Thursday September 27, 2018
South Burlington is often revered as a coveted place to work, play, learn and live, but at what cost? What about the people who can’t afford to live here?
The city’s affordable housing committee has been working on an inclusionary zoning proposal that could help even out the playing field.
Inclusionary zoning links production of affordable housing to the production of market-rate housing. Inclusionary zoning already exists in the City Center Form Based Code District, where regulations require that affordable and moderate housing be included in developments with 12 or more dwelling units.
The “affordable” goal is to have households spend no more than 30 percent of their income on housing.
In late August, the affordable housing committee laid out a proposal for applying the standard in all city zones where residential development is permitted. Though the planning commission did not reach consensus on inclusionary zoning citywide, commissioners encouraged the committee to revise its draft for inclusionary zoning to include in the city’s land development regulations.
What is affordable?
“When we look at the demographics, there’s quite a large population of people in the middle range who are still housing-disadvantaged,” said John Simson, chair of the affordable housing committee, at a joint meeting Aug. 28.
Though South Burlington is middle-range, the general issue of affordability spreads county, state and nationwide.
According to the National Low-Income Housing Coalition 2018 Out of Reach: The High Cost of Living report, Vermont has the 13th-highest housing wage of $22.40 per hour. In Vermont, the fair market value for a two-bedroom apartment is $1,165. With minimum wage at $10.50, a person would need to work 85 work hours per week, or 2.1 full-time jobs, to afford a two-bedroom rental home at fair market value, and 68 hours, or 1.7 full-time jobs, for a one-bedroom rental.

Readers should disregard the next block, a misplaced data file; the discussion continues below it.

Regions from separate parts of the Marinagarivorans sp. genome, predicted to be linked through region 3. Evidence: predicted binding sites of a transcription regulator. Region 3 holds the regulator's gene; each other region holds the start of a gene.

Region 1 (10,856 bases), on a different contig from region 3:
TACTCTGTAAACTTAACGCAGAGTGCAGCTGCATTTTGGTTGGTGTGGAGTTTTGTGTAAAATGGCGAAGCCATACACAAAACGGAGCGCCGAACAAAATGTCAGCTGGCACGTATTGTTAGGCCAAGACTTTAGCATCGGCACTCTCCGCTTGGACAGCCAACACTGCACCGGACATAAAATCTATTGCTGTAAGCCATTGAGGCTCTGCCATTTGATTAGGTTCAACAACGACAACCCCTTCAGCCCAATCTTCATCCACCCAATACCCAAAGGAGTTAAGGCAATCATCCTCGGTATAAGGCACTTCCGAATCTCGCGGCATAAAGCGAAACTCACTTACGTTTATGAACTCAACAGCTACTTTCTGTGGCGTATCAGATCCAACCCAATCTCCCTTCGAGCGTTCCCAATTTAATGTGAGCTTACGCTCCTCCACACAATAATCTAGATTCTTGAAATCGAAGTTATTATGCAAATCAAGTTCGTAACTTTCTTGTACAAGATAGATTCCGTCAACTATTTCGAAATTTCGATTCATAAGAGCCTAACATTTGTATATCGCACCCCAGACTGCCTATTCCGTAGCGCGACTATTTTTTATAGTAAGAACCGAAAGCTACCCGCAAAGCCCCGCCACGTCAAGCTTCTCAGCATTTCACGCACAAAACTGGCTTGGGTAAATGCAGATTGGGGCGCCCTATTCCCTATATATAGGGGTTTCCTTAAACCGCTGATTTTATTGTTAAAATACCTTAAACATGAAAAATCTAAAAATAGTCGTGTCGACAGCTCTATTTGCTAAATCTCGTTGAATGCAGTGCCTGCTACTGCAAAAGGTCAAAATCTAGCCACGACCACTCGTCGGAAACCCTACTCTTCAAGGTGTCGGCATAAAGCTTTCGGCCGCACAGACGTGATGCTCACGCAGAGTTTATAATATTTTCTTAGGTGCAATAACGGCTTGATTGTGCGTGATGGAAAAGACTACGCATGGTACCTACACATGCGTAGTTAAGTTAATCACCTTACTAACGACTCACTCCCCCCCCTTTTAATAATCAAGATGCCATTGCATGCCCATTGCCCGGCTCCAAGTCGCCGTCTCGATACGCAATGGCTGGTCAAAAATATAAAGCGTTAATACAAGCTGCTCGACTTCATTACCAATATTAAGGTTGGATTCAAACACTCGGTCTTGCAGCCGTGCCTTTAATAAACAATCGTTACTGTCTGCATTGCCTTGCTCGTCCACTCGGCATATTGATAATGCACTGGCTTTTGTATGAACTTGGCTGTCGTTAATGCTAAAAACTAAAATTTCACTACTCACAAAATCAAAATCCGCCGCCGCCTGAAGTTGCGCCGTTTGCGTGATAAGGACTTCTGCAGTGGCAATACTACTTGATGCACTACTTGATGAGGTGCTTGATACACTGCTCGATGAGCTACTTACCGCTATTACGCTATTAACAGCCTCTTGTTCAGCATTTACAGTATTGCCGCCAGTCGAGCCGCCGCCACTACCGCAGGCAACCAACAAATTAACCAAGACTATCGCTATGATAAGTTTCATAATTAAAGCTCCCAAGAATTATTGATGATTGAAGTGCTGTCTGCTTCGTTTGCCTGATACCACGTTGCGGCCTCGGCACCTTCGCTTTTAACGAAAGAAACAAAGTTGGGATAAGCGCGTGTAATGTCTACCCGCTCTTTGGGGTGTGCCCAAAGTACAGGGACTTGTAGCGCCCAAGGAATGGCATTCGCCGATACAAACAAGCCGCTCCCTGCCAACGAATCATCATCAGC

The Burlington/South Burlington Metropolitan Statistical Area (Chittenden, Franklin and Grand Isle counties) is listed as the most expensive area with a housing wage of $27.73. This assumes pay for 40 hours a week, 52 weeks per year, for a two-bedroom rental without paying more than 30 percent of income on housing.
Regionally, Champlain Housing Trust, Housing Vermont and the Chittenden County Regional Planning Commission launched the Building Homes Together campaign, which aims to build 3,500 homes by 2021 for people of all incomes, including 700 affordable homes.